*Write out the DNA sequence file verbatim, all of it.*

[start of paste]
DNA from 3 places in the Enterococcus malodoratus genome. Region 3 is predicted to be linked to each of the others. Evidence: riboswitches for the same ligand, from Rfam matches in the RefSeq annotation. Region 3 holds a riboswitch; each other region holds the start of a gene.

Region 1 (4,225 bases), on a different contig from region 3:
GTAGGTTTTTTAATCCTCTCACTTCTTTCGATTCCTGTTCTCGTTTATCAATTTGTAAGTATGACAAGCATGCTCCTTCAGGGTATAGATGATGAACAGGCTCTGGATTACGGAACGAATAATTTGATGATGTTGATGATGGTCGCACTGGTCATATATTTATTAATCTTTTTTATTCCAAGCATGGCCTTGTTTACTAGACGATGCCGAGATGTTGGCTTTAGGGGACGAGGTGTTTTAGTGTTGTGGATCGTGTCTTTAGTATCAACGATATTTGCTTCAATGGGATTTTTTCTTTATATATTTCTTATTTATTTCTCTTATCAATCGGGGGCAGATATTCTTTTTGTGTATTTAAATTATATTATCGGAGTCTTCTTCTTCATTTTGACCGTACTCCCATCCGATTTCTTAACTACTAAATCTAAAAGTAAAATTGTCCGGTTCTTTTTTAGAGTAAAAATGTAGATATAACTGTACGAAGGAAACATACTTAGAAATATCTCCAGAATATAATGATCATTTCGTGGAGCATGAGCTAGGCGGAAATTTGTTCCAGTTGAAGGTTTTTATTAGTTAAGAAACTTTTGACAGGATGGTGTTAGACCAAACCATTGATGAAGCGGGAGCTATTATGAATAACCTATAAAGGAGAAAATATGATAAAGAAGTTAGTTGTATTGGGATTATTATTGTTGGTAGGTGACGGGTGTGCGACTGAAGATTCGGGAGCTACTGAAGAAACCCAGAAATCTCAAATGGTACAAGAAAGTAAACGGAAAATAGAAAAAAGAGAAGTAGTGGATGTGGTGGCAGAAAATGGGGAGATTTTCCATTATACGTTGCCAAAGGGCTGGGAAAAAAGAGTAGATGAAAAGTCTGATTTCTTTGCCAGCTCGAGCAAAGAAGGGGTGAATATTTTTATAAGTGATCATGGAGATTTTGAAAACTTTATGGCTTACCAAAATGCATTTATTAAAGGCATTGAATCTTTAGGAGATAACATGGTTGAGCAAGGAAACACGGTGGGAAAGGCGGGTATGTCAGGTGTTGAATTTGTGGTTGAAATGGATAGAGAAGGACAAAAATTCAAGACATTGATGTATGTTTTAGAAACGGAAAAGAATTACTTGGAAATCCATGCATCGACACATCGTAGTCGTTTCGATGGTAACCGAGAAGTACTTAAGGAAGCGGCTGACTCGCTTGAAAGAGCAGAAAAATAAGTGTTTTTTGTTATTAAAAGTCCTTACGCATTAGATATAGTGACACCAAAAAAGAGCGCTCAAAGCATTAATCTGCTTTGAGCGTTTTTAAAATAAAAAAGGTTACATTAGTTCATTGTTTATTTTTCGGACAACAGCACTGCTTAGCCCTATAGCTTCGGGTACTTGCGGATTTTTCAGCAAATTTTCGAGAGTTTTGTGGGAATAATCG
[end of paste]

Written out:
DNA from 3 places in the Enterococcus malodoratus genome. Region 3 is predicted to be linked to each of the others. Evidence: riboswitches for the same ligand, from Rfam matches in the RefSeq annotation. Region 3 holds a riboswitch; each other region holds the start of a gene.

Region 1 (4,225 bases), on a different contig from region 3:
GTAGGTTTTTTAATCCTCTCACTTCTTTCGATTCCTGTTCTCGTTTATCAATTTGTAAGTATGACAAGCATGCTCCTTCAGGGTATAGATGATGAACAGGCTCTGGATTACGGAACGAATAATTTGATGATGTTGATGATGGTCGCACTGGTCATATATTTATTAATCTTTTTTATTCCAAGCATGGCCTTGTTTACTAGACGATGCCGAGATGTTGGCTTTAGGGGACGAGGTGTTTTAGTGTTGTGGATCGTGTCTTTAGTATCAACGATATTTGCTTCAATGGGATTTTTTCTTTATATATTTCTTATTTATTTCTCTTATCAATCGGGGGCAGATATTCTTTTTGTGTATTTAAATTATATTATCGGAGTCTTCTTCTTCATTTTGACCGTACTCCCATCCGATTTCTTAACTACTAAATCTAAAAGTAAAATTGTCCGGTTCTTTTTTAGAGTAAAAATGTAGATATAACTGTACGAAGGAAACATACTTAGAAATATCTCCAGAATATAATGATCATTTCGTGGAGCATGAGCTAGGCGGAAATTTGTTCCAGTTGAAGGTTTTTATTAGTTAAGAAACTTTTGACAGGATGGTGTTAGACCAAACCATTGATGAAGCGGGAGCTATTATGAATAACCTATAAAGGAGAAAATATGATAAAGAAGTTAGTTGTATTGGGATTATTATTGTTGGTAGGTGACGGGTGTGCGACTGAAGATTCGGGAGCTACTGAAGAAACCCAGAAATCTCAAATGGTACAAGAAAGTAAACGGAAAATAGAAAAAAGAGAAGTAGTGGATGTGGTGGCAGAAAATGGGGAGATTTTCCATTATACGTTGCCAAAGGGCTGGGAAAAAAGAGTAGATGAAAAGTCTGATTTCTTTGCCAGCTCGAGCAAAGAAGGGGTGAATATTTTTATAAGTGATCATGGAGATTTTGAAAACTTTATGGCTTACCAAAATGCATTTATTAAAGGCATTGAATCTTTAGGAGATAACATGGTTGAGCAAGGAAACACGGTGGGAAAGGCGGGTATGTCAGGTGTTGAATTTGTGGTTGAAATGGATAGAGAAGGACAAAAATTCAAGACATTGATGTATGTTTTAGAAACGGAAAAGAATTACTTGGAAATCCATGCATCGACACATCGTAGTCGTTTCGATGGTAACCGAGAAGTACTTAAGGAAGCGGCTGACTCGCTTGAAAGAGCAGAAAAATAAGTGTTTTTTGTTATTAAAAGTCCTTACGCATTAGATATAGTGACACCAAAAAAGAGCGCTCAAAGCATTAATCTGCTTTGAGCGTTTTTAAAATAAAAAAGGTTACATTAGTTCATTGTTTATTTTTCGGACAACAGCACTGCTTAGCCCTATAGCTTCGGGTACTTGCGGATTTTTCAGCAAATTTTCGAGAGTTTTGTGGGAATAATCG